Tessellar Blog

Monday, March 6, 2017

Making Honeycomb Apartments Affordable: Building More Units to Reduce Land Cost

When we look at major urban centres like Kuala Lumpur, Penang and Johor Bahru the problem of affordable housing appears daunting. The high price of land requires that very high-density apartments high-rise, but there is a cap on how many houses may be built on each acre of land. Even if allowed a higher cap, high-rise buildings are expensive to build.  Not only the apartments, but also the multi-level car parking blocks that must be built.

Here, we look at a high-density apartment design that tries to overcome three hurdles that beset affordability in the main urban centres of Malaysia: how to reduce the high cost of land, the higher costs of constructing tall buildings and the cost of building car parks.

REDUCING LAND COST BY BUILDING MORE UNITS ON EACH ACRE

One way to reduce the cost of land is to have more units share this cost. But the intensity of housing development in Malaysia is controlled by restrictions on the number of housing units that can be built on each acre. At present, most local authorities still only allow high-rise housing up to a density of 60 units per acre, but official thinking about it is changing.
Why do Authorities want to impose density restrictions? The answer must be that people are worried about the negative effects of overcrowding. However, we have already made the point that as we build taller Honeycomb apartments, we also add more green, social spaces that be used for gardening, social interaction and children’s outdoor play.

If indeed, providing each home a private and a shared garden can overcome the social defects of high-rise housing, then why not allow even higher densities, especially if it is to make living in the city more affordable? Very high-density housing is already a fact, albeit under the alternative name of serviced apartments. However, serviced apartments that have been mainly built on prime commercial land have generally been too small and expensive, geared towards investors rather than home-makers.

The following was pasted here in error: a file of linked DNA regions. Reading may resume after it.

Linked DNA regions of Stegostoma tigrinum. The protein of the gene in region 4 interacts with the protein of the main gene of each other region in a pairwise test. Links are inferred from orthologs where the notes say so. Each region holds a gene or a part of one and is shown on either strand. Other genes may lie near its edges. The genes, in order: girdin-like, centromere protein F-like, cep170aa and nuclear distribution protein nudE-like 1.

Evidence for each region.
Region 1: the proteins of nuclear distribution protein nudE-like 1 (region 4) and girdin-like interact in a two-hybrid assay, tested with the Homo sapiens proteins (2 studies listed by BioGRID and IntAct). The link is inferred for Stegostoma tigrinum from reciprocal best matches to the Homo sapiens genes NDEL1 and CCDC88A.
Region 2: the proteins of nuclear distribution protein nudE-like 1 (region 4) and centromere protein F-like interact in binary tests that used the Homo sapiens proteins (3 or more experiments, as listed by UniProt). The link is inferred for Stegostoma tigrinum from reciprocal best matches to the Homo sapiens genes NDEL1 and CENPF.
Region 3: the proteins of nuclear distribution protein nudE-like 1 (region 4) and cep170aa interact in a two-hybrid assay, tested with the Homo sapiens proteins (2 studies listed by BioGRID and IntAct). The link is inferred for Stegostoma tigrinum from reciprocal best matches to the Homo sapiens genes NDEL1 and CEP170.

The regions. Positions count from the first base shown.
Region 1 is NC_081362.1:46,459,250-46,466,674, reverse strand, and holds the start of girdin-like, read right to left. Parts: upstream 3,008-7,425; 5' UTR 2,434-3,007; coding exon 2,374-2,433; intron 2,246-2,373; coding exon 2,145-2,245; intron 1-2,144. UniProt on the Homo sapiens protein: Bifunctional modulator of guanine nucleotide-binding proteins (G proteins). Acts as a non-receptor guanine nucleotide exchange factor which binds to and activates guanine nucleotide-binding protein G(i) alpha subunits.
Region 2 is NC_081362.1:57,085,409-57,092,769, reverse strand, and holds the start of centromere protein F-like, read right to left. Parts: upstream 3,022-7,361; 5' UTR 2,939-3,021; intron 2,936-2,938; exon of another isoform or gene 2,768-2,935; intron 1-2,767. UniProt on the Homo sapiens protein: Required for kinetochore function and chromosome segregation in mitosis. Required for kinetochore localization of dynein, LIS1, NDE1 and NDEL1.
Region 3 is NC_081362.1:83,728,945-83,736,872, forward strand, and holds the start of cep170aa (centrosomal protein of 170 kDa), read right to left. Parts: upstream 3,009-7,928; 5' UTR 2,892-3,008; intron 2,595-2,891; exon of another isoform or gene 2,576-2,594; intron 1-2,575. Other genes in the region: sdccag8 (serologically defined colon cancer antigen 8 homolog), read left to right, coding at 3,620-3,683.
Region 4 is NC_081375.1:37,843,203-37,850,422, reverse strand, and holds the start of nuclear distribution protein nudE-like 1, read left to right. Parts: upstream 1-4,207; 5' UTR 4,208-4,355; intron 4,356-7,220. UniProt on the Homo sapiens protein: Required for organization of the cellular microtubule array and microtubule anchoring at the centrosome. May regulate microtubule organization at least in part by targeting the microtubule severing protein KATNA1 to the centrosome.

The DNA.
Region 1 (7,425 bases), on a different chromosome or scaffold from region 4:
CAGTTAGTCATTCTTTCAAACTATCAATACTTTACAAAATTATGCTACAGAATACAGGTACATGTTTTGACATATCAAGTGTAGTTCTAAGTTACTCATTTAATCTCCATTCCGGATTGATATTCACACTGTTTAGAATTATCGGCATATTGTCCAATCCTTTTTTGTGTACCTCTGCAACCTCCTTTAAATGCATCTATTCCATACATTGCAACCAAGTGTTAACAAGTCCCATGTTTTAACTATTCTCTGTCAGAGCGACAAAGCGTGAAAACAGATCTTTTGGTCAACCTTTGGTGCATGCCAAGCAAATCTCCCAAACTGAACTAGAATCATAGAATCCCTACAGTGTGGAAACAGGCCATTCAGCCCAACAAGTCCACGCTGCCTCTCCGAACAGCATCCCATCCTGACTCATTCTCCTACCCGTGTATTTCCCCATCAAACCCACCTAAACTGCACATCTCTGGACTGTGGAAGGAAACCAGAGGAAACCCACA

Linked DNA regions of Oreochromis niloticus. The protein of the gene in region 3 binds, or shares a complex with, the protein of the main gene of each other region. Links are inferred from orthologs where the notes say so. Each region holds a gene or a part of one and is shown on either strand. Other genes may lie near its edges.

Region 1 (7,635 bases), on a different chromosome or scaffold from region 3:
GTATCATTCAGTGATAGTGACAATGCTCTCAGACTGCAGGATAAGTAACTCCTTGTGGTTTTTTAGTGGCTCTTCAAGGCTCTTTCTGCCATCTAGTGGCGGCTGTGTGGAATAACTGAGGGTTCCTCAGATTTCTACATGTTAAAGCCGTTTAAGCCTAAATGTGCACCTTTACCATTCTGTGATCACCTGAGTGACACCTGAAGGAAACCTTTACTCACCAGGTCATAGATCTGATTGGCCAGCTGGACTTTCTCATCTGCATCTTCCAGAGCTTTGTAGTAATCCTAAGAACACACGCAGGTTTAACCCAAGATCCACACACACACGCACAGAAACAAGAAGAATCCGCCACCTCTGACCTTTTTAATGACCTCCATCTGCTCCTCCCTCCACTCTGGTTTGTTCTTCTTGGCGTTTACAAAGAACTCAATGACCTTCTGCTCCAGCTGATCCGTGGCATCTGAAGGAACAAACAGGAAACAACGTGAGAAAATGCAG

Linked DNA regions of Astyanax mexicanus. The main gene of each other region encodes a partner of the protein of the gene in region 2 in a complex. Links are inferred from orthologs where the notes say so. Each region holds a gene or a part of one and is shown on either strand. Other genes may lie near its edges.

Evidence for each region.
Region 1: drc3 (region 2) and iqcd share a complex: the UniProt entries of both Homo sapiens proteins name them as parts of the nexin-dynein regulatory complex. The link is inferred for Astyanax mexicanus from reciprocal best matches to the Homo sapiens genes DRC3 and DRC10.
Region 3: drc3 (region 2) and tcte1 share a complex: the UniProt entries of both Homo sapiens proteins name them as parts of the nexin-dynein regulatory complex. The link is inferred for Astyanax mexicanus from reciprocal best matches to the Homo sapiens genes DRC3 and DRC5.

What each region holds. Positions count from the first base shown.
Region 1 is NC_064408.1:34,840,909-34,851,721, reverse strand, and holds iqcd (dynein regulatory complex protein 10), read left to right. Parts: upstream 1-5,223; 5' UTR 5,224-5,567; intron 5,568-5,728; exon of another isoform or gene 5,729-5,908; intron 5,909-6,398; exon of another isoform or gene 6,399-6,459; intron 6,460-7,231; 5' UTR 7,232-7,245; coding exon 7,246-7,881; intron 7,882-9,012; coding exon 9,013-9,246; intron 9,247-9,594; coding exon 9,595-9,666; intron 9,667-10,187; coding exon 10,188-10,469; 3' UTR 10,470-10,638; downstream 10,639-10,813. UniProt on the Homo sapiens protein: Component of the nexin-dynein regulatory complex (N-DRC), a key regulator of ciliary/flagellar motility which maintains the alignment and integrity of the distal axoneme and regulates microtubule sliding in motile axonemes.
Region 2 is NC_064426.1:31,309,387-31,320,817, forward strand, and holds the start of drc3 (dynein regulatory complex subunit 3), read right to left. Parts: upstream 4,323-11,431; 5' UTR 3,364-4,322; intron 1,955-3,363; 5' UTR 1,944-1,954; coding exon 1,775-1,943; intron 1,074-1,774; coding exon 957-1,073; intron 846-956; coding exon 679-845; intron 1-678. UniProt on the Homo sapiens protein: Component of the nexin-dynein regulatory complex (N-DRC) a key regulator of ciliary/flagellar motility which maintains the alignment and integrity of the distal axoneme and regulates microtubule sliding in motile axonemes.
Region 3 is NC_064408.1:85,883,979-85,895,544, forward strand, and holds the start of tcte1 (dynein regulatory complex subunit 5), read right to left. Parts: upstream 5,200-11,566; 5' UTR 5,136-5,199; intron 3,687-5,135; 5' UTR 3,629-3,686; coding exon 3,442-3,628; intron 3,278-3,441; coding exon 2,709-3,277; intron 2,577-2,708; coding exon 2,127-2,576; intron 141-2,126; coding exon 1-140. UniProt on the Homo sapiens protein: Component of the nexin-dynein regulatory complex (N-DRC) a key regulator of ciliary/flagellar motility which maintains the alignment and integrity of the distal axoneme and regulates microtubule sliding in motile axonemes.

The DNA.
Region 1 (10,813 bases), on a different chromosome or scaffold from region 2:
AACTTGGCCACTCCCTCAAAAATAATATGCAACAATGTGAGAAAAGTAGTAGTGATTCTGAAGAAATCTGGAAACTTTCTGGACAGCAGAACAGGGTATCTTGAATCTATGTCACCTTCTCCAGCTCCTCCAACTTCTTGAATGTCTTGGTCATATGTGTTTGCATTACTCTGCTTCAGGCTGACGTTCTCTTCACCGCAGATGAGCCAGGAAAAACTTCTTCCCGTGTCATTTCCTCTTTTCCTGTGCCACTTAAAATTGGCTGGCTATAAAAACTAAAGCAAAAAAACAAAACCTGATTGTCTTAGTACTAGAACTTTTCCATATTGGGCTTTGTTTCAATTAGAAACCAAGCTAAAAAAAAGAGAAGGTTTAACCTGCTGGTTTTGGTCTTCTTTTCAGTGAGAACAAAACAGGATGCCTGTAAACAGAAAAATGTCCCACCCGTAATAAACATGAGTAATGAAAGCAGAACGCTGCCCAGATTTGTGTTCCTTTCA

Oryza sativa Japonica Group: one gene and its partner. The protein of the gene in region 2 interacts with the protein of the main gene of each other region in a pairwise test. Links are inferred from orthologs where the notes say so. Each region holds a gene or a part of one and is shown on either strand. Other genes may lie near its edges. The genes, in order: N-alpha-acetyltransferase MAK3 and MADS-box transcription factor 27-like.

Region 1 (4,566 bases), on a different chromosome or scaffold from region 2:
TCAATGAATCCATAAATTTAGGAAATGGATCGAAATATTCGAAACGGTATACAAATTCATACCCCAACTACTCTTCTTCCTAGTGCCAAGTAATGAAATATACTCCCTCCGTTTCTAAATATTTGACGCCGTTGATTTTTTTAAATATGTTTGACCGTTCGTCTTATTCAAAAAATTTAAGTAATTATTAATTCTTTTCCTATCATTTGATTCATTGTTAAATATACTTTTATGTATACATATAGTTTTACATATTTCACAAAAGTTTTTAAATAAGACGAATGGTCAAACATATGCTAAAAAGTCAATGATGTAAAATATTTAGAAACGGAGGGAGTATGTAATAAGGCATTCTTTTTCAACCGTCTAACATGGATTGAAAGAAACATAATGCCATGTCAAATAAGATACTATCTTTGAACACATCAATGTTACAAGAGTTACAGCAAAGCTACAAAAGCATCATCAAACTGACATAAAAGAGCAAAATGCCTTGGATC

The Draft National Guidelines on Planning (2013) proposes maximum densities of 60 units per acre for areas under District Councils, 80 units per acre for areas under City Halls or Town Councils and 90 units per acre for Transit Oriented Development within those areas.


PR1MA, a government company tasked with building affordable housing, especially for urban dwellers, has come up with guideline that allow for much higher densities than is normally approved. This is a snip from their guidelines:



According to this, the allowable development intensity for areas under District Councils is upped to 80 units per acre in a rural area and 80-120 units per acre in suburban area, for areas under Town Councils, 120-150 units per acre, and for City Councils, 150 units per acre.

Given how various government bodies are rethinking the issue of development intensity, it makes sense to make the case for allowing higher densities as a strategy to make housing affordable. Doubling the density of a housing development effectively halves the cost of land for each unit. Not only is that a significant amount for urban land, there are also additional savings in the cost of providing infrastructural services for each unit.

The range of high-density options that will be explored below will include all the higher densities that PR1MA has asked for, as well as a prototype for around 200 units per acre.

1 comment:

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